I Want to Live in the Country (and Other Romances)
with Marie Angeletti, Olga Balema, Dawn Mok and Kate Sansom
invited by Juliette Blightman
Opening: Friday 23 September 2016, 6 pm
One can experience events in a public space that appear intimate. More and more private things are being taken out of the protected space of the home and put on display. People expose themselves in ways that until recently were deemed awkward, but now appear normal to some. The border between the spheres is apparently becoming more fluid. The political slogan that the private is political has been overtaken by a reality that can hardly be grasped by the distinction between private and public anymore. Yet the two spheres still exist, albeit in a form that is almost inextricably connected. Life is passing through a fundamental, almost unavoidable transformation of the notions of individual and society. To withdraw from these changes merely through defense and retreat may at times give rise to a place of longing, but it usually leads to excluding oneself from public life. To just go along with the developments results in little more than weary opportunism. The challenge instead lies in inventing self-determined behavior under altered circumstances, which need to be comprehended in the first place.
Juliette Blightman’s artistic engagement is based on observations and impressions of her life, of the reality that surrounds her each day. What comes together is a kaleidoscope of pictures of her family and friends, of travels, parties, and spending time together, of interiors and close-ups of details that are easily overlooked, of her own universe and that of the others. An archive of snapshots has been compiled over the years marking the passing of her days. It is an attempt to find a pictorial language for lived time and raising it above pure ephemerality. Blightman seeks formal solutions that assemble an image of her own times beyond merely capturing transient moments. She edits a film that is not a film, whose sequence of cuts makes what has been experienced more tangible. A projected depiction allowing one to comprehend the here and now in a better way.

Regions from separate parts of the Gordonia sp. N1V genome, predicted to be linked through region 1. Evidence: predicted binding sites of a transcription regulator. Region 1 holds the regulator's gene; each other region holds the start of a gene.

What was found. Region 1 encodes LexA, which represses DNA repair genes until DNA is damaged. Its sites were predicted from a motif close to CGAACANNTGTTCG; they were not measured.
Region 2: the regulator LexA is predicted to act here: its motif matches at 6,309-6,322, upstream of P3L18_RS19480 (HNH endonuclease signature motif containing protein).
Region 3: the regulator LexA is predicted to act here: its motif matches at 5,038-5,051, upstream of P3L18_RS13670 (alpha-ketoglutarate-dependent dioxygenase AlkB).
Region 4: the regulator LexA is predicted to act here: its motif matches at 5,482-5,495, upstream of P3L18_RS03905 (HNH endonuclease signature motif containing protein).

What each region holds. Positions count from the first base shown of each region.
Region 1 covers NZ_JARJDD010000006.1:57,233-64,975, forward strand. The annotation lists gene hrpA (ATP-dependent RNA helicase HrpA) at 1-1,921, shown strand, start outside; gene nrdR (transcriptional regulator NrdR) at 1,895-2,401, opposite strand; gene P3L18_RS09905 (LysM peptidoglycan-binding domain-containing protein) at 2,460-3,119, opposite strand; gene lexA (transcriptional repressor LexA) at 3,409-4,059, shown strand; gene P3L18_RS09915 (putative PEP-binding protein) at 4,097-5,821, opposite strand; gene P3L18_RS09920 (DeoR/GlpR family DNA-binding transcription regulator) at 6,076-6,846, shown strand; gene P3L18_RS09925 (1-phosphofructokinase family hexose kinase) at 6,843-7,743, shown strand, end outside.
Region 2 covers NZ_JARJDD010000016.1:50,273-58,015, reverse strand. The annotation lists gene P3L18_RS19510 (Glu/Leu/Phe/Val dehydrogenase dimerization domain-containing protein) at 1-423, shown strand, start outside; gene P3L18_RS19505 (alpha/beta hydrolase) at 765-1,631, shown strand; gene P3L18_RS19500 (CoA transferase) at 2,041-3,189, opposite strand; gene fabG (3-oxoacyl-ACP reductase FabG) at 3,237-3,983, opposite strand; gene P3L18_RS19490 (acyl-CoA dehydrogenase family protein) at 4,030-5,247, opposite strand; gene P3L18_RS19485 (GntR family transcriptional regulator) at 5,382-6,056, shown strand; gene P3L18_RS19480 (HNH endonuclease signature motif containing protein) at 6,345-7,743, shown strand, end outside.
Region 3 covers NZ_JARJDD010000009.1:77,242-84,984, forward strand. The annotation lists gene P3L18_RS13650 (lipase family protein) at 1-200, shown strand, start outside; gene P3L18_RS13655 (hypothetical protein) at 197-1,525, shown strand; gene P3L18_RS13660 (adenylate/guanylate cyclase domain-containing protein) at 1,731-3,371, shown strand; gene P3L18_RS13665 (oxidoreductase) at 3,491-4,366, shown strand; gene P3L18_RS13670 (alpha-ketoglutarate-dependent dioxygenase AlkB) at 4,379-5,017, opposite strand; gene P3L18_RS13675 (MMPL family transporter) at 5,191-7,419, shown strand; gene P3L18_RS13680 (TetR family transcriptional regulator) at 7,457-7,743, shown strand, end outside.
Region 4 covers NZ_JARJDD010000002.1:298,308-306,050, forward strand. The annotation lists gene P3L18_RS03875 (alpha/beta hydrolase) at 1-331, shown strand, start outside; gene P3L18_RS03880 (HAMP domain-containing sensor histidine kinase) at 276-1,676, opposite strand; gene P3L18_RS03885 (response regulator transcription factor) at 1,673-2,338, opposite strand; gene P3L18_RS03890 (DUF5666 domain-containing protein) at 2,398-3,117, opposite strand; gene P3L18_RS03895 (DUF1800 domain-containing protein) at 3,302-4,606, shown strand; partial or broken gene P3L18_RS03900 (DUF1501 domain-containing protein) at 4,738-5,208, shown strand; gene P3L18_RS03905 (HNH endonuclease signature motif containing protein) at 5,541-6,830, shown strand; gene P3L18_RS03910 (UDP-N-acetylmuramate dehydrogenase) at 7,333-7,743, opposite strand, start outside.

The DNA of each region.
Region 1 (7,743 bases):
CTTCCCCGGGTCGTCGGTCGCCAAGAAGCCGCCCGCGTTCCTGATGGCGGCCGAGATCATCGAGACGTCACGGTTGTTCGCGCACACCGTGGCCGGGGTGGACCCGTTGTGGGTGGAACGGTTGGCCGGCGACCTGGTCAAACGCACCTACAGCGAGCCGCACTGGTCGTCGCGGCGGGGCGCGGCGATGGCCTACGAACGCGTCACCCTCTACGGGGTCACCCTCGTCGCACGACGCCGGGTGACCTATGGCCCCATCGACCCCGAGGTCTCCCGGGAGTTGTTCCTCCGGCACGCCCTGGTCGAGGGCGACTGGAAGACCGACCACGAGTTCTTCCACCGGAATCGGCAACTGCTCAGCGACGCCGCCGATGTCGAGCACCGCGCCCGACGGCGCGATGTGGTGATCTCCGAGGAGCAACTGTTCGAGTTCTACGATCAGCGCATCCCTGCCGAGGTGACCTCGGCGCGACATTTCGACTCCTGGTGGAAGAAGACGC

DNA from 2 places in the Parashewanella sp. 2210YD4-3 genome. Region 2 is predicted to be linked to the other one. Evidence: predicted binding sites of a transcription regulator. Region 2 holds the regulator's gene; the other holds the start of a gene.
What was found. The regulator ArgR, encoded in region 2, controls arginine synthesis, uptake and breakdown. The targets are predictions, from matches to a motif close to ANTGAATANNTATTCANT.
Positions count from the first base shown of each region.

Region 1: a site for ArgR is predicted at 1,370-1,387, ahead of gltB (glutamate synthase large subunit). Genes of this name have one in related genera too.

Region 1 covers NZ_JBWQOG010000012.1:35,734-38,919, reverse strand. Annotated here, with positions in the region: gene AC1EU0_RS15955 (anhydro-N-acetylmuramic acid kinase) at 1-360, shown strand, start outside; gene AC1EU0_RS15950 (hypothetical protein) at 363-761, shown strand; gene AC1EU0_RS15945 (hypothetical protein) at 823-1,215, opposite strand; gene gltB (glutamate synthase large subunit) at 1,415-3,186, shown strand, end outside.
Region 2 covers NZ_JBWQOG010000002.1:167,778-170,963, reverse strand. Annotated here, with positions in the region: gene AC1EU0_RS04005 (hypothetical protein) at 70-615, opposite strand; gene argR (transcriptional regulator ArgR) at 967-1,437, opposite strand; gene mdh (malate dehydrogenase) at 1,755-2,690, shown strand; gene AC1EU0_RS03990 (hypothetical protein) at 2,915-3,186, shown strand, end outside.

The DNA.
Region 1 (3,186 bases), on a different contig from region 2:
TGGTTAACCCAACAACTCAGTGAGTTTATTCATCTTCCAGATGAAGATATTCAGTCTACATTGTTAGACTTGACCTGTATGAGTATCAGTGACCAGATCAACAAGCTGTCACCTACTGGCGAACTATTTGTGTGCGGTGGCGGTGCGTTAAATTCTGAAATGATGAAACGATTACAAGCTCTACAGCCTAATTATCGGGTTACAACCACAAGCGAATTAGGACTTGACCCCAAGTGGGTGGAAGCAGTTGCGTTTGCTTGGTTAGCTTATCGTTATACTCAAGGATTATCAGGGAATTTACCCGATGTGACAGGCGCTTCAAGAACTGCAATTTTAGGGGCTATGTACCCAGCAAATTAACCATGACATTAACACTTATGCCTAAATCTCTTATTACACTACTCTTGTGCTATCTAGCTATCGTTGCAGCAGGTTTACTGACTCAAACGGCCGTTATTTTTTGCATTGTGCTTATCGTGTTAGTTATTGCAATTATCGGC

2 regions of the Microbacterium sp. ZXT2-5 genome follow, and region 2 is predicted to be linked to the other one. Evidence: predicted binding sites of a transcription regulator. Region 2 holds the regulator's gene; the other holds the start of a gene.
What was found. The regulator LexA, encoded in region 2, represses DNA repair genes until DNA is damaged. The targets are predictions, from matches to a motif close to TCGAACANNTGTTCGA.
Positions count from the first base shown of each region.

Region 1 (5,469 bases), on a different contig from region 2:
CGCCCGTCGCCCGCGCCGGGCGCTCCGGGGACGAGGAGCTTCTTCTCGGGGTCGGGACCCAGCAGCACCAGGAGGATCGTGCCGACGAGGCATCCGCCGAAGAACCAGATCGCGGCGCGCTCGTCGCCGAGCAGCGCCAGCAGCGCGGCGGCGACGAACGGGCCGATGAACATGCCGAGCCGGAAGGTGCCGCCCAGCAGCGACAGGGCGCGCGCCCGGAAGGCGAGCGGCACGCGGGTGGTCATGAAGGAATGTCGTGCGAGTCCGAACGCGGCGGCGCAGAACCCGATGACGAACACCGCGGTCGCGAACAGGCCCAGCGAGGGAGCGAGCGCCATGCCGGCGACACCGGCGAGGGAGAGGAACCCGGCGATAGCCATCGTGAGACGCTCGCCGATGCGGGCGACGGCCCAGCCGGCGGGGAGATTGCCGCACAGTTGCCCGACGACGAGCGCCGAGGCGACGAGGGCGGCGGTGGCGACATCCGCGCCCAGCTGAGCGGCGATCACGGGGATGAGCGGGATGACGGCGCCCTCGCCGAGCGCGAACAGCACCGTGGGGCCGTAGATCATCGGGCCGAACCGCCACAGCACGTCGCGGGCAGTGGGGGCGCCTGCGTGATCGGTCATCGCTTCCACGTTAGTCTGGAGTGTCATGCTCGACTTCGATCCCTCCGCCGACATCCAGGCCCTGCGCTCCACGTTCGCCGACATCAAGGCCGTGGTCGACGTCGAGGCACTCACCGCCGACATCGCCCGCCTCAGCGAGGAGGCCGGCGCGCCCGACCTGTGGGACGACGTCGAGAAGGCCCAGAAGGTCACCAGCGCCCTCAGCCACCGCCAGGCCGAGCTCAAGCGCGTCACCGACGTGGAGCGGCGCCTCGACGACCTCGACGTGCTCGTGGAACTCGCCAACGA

The situations that Blightman includes in her image sequences often seem hardly worth mentioning. They appear mundane and familiar, have little to do with unique experiences, remarkable observations, or great feats. It is precisely the interest in that which is considered irrelevant, unspecific, interchangeable; the presumption that it is especially the small periods of time that can constitute an entire chapter in one’s life. But Blightman’s pictures are different than those of the private family albums we are all familiar with. Some appear more like the one’s currently made to depict life on the internet. But there is also a clear difference to this kind of self-presentation, because Blightman brings a more reflected theatricality into play. The images appear saturated by an unusual silence, by detachment and melancholy. It is an unknown view of everyday reality that—precisely because it is traversed by moments of conventionality and almost artlessness—places what is unspectacular in a poetic light. This illumination is repeatedly composed in different ways. Blightman confronts new pictures with older ones, letting experiences from different times run in parallel. Surprising constellations emerge, but also variants and repetitions that seek to insist. They are attempts at making events present again without defining them in an assertion or an order. The archive of her own history never becomes visible in its entirety. A certain voyeurism that we are all probably familiar with is stimulated but not fulfilled. If intimacies become visible, they appear abstracted or in formal translations. A motif of a photograph is transferred to a painting or drawing which can in turn appear in a film.
Juliette Blightman alternates between photography, painting, drawing, installation, text, and film. Works by other artists or family members become part of the whole. In this manner, the outside and its effects are included in her own practice. What comes together is shaped by cinematographic influences that make their artistic origins in film discernible. Blightman lends each room—or should I say each take—an own atmosphere that carries us when we walk through the exhibition as if through movie scenes as we become part of the image ourselves.
Works by Juliette Blightman (born 1980 in Farnham, UK, lives in Berlin) have recently been presented at South London Gallery, London (2016), Galerie Azzedine Alaïa, Paris (2016), Badischer Kunstverein, Karlsruhe (2015), Eden Eden, Berlin (2015), Karma International, Los Angeles (2015), Pied-à-terre, San Francisco (2015), Forde, Geneva (2015), Cubitt, London (2015), Kunsthaus Bregenz (2014), Artists Space, New York (2014), Essex St, New York (2013), Drawing Room, London (2013), Museion, Museo di arte moderna e contemporanea, Bolzano (2012), Galerie Isabella Bortolozzi, Berlin (2012), British Art Show 7, across UK (2011), International Project Space Bournville, Birmingham (2011), Künstlerhaus Stuttgart (2010), Irish Museum of Modern Art, Dublin (2010).